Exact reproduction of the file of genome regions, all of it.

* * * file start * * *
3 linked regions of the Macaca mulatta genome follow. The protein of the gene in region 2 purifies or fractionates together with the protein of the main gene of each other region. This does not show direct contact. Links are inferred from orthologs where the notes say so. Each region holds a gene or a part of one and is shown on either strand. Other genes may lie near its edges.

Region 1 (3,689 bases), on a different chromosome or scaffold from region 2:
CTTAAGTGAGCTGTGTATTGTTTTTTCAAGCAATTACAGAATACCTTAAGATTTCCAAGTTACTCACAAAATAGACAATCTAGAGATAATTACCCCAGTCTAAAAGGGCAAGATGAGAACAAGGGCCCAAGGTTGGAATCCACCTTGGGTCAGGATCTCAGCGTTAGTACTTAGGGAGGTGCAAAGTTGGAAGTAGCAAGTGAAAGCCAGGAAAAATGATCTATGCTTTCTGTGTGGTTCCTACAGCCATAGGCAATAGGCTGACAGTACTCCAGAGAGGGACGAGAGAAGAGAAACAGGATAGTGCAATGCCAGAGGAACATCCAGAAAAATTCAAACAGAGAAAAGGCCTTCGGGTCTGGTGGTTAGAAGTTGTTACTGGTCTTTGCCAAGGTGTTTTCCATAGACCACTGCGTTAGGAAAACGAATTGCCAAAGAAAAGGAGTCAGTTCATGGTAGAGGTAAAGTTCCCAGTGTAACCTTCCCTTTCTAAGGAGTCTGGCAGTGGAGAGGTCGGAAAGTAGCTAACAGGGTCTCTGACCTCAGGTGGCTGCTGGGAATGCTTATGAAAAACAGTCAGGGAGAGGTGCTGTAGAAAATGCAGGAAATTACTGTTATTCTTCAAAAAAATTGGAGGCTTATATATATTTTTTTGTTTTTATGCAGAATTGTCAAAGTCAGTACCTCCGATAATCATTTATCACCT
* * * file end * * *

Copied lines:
3 linked regions of the Macaca mulatta genome follow. The protein of the gene in region 2 purifies or fractionates together with the protein of the main gene of each other region. This does not show direct contact. Links are inferred from orthologs where the notes say so. Each region holds a gene or a part of one and is shown on either strand. Other genes may lie near its edges.

Region 1 (3,689 bases), on a different chromosome or scaffold from region 2:
CTTAAGTGAGCTGTGTATTGTTTTTTCAAGCAATTACAGAATACCTTAAGATTTCCAAGTTACTCACAAAATAGACAATCTAGAGATAATTACCCCAGTCTAAAAGGGCAAGATGAGAACAAGGGCCCAAGGTTGGAATCCACCTTGGGTCAGGATCTCAGCGTTAGTACTTAGGGAGGTGCAAAGTTGGAAGTAGCAAGTGAAAGCCAGGAAAAATGATCTATGCTTTCTGTGTGGTTCCTACAGCCATAGGCAATAGGCTGACAGTACTCCAGAGAGGGACGAGAGAAGAGAAACAGGATAGTGCAATGCCAGAGGAACATCCAGAAAAATTCAAACAGAGAAAAGGCCTTCGGGTCTGGTGGTTAGAAGTTGTTACTGGTCTTTGCCAAGGTGTTTTCCATAGACCACTGCGTTAGGAAAACGAATTGCCAAAGAAAAGGAGTCAGTTCATGGTAGAGGTAAAGTTCCCAGTGTAACCTTCCCTTTCTAAGGAGTCTGGCAGTGGAGAGGTCGGAAAGTAGCTAACAGGGTCTCTGACCTCAGGTGGCTGCTGGGAATGCTTATGAAAAACAGTCAGGGAGAGGTGCTGTAGAAAATGCAGGAAATTACTGTTATTCTTCAAAAAAATTGGAGGCTTATATATATTTTTTTGTTTTTATGCAGAATTGTCAAAGTCAGTACCTCCGATAATCATTTATCACCT